Movies: Xmas Trio
Short story: 9-7, recommended; 6-4, up to you; 3-1, eschew
Ratings intended for: adult SF&F fans
Short-attention-span synopsis: Nothing on the must-see list.
Horrifying self-realization: Heinlein help me, I went to see a Major Motion Picture Event and a Happy Madison Production on the same day, and I'm giving them both the same rating.
The Curious Case of Benjamin Button (PG-13, 2:47) — 6
This is the MMPE. You can tell because it's nearly 3 hours long, is based on Akshwul Litrachoor (F. Scott Fitzgerald's novella), and stars someone (Mr. Pitt) who is among the dozen people known only by 1st name at supermarket checkout counters everywhere. It's ostensibly about a man who, for no explicable reason, grows older mentally and experientially at the same pace as everyone else while growing younger (from about 70ish) physically. The amazing thing about this is that it's so unamazing. Pitt plays his role in the lowest of keys. For such an unusual person, Benjamin leads a pretty dull and ordinary life. The center of that life, and of the film, is when his middle age overlaps with that of Daisy (Cate Blanchett), and they have upwards of a decade of happiness living together before fate draws them apart again. Huge props to the film for originality and creating a tremendous sense of time and place from 1919 to 2005, but really, nothing in it reached right out and grabbed me. This has not stopped it from being touted for multiple Oscars, so I'm probably in the minority here, but I can't in good conscience tell you "Ya gotta go see it!".
Bedtime Stories (PG, 1:39) — 6
This is the HMP. For those who have been striving heroically to forget ever knowing this, Happy Madison is the production company behind Happy Gilmore and Billy Madison. Yes, it's Adam Sandler's corporate tool for inflicting his obnoxious self on the innocent movie-going public. It is saved from the utter dreadfulness that is Sandler's invariant screen persona (here named Skeeter Bronson, hotel handyman by day and baby-sitting uncle by night) because it also features Keri Russell as Jill Hastings (day-shift baby-sitter), and she cancels him out. (Anyone who's ever seen either of these actors will realize how far out on the opposite end of the charisma seesaw this puts the other.) The rest of the film therefore gets to stand on its own merits, and it's actually pretty funny, as the kids' extemporaneous improvisations on Skeeter's bedtime stories come true (not always literally) the following day. A fabulous supporting cast (including Guy Pearce, Lucy Lawless, Richard Griffiths, Teresa Palmer, and a bug-eyed guinea pig) helps fill in the gaps. Does not aspire to greatness and achieves that objective.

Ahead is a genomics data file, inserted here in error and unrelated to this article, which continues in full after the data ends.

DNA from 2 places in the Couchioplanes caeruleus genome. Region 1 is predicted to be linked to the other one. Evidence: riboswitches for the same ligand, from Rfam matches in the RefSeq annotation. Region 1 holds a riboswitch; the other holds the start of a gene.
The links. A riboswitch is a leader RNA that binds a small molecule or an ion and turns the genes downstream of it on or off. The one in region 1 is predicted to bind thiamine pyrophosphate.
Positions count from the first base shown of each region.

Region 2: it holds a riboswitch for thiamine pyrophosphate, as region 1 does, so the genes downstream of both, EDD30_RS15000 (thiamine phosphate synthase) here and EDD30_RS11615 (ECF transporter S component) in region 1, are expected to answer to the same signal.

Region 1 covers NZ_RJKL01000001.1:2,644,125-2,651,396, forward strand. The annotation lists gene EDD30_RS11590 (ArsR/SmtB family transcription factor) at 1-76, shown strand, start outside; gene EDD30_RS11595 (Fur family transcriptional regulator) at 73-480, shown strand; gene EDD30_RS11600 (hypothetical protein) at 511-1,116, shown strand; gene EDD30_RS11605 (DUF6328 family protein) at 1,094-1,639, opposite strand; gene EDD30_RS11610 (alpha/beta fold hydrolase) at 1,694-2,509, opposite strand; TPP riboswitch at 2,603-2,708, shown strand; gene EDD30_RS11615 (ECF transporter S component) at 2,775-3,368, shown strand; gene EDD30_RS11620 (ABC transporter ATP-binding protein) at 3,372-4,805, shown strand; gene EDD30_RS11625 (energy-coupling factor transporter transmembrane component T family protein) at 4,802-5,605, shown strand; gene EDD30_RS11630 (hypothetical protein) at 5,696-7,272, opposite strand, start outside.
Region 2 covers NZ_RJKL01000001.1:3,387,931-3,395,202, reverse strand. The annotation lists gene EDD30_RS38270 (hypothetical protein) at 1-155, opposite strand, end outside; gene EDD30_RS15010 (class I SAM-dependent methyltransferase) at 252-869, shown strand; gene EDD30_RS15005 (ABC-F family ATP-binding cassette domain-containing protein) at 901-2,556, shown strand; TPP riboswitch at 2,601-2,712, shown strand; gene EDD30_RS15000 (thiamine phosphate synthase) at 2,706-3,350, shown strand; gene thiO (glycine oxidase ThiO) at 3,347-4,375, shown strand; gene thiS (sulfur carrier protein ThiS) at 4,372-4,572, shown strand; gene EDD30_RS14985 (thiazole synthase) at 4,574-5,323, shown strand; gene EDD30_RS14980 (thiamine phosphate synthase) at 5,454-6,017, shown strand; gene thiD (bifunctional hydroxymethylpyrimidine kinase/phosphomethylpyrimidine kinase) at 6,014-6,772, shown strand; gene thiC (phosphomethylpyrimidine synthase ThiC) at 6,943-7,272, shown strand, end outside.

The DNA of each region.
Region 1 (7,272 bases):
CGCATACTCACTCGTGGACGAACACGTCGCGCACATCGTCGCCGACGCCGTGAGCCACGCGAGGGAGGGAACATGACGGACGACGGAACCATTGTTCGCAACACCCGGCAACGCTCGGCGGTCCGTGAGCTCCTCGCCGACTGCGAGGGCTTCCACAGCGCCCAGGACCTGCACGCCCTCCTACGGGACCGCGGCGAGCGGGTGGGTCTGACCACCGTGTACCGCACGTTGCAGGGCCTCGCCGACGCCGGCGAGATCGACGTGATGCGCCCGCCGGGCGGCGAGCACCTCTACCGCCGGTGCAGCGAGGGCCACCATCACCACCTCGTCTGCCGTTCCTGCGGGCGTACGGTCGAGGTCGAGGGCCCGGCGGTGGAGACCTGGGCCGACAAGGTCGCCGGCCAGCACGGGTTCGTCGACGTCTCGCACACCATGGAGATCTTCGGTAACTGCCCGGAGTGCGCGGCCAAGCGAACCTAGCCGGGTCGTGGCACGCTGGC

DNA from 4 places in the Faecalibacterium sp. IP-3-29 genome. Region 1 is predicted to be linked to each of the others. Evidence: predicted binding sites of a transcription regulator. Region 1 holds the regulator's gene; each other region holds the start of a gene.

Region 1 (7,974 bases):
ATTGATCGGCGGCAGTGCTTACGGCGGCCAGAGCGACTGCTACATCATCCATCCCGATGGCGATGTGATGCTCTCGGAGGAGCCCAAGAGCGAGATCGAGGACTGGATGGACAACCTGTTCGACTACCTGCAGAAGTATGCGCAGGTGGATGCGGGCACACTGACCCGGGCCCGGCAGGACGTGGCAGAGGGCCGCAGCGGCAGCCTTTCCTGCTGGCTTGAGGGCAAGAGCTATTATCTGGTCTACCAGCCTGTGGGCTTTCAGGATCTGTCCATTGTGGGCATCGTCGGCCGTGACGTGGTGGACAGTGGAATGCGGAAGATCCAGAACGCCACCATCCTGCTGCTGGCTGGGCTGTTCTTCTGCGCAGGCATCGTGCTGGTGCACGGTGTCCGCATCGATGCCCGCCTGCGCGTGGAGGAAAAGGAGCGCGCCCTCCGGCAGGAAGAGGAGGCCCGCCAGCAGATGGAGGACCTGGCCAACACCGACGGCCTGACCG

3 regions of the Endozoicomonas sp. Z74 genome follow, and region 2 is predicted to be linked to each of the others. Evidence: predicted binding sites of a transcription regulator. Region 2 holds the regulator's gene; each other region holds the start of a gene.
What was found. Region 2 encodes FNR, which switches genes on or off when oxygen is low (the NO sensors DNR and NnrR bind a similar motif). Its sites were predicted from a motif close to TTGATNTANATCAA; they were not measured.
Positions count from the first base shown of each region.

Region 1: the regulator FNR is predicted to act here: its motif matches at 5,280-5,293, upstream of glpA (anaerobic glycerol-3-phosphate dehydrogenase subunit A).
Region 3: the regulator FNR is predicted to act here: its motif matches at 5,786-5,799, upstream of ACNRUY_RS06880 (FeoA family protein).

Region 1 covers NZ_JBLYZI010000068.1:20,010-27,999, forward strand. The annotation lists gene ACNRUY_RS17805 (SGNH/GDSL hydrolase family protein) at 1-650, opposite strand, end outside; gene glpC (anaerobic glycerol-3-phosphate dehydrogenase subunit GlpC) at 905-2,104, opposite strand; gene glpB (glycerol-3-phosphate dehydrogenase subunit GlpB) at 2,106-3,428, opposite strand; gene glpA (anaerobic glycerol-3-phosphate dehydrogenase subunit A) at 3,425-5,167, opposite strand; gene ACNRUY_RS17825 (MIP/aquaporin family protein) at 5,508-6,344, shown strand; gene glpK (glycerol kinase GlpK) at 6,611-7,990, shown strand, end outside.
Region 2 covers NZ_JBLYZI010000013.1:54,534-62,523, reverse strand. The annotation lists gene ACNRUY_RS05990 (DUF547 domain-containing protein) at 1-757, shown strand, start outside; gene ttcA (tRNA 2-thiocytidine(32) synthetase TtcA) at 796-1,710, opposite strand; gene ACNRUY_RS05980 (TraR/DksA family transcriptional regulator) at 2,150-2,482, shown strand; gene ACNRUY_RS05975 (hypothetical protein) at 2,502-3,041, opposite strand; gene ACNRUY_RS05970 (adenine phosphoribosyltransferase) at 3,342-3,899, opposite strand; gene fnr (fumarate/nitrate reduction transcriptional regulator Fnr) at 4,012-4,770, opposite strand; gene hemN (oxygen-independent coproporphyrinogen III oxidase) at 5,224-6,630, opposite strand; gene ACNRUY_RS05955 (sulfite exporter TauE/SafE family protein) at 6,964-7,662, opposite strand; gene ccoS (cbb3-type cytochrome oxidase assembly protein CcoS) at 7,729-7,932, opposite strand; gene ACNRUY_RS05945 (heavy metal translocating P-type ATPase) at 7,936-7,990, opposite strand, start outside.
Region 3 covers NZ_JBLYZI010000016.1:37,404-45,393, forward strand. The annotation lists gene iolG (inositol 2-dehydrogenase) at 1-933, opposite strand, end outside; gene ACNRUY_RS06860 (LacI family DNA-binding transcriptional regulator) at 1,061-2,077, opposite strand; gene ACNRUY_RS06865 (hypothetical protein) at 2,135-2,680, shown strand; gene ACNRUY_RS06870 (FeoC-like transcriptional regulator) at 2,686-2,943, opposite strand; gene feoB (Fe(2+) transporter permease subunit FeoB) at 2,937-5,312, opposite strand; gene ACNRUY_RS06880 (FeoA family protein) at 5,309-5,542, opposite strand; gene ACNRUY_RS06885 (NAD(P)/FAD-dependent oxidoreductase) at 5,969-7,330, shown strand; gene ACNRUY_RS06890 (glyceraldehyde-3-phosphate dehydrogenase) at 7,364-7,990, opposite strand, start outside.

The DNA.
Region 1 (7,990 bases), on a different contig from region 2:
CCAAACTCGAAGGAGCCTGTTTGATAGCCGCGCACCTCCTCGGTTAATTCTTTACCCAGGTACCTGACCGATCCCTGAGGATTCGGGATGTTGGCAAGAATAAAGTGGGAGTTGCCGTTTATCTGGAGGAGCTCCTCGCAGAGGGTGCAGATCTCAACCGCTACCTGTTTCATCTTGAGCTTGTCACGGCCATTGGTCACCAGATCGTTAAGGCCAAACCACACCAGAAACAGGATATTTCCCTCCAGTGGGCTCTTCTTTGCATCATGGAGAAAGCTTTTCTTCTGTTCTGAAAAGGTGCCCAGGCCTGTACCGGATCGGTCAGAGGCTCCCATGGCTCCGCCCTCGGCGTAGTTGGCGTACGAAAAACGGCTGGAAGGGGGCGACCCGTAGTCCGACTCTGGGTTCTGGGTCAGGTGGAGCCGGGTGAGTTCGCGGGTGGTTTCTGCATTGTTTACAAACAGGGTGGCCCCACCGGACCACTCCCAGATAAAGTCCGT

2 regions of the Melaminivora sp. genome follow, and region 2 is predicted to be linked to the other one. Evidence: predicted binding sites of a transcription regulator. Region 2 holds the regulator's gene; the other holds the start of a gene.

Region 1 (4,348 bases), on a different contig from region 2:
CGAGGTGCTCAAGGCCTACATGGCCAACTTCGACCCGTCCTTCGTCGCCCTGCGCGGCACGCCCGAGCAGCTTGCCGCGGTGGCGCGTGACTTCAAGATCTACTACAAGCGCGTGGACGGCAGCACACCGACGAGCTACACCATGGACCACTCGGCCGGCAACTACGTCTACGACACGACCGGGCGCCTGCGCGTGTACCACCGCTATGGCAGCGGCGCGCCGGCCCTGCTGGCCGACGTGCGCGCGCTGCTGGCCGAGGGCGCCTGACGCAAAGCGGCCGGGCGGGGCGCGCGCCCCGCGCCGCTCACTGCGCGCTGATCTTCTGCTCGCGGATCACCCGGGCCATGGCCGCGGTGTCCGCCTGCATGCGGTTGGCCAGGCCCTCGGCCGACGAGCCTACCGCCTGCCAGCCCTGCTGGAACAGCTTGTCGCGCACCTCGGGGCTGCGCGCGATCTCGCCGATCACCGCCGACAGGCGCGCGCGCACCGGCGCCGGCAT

The Spirit (PG-13, 1:42) — 5
A disappointment. It's done by Frank Miller in the same style that worked so well in Sin City, and it's a faithful adaptation of the great comic-book character created by the immortal Will Eisner, so I was really looking forward to it. But it was even more cartoonish live-action adaptation than Dick Tracy or Popeye, and I could never really relate to any of the characters, because they were so garishly overblown. Dead cop Denny Colt (Gabriel Macht) returns (sort of) to the land of the living after getting injected with an experimental drug by The Octopus (Samuel L. Jackson, cashing in all his Hormel stock in one giant blowout), climbing out of his grave, and periodically doing a little do-si-do with the embodiment of Death Herself. He's not completely invulnerable, but he sure can take a lickin' and keep on tickin', which he proceeds to do with style (white-soled Chuckie T's and a blood-red tie in an otherwise unsaturated palette) while trading snappy banter with all the gorgeous ladies on both sides of the law (Scarlett Johansson, Eva Mendes, Sarah Paulson, Stana Katic, and more). The extremely muddled plot, with multiple mcguffins, leaves you scratching your head until you figure out that the plot apparently isn't supposed to matter. Occasional comic relief from the many disposable Beagle Boy clones (Louis Lombardi) henching for The Octopus saved this one from dropping down to a 4. Man, what a shame. The Dark Knight demonstrated conclusively that a complex plot could be made lucid and 2D characters could be given a 3rd dimension in the right hands, and I figured Miller of all people could pull it off at least as well as Christopher Nolan. Not this time.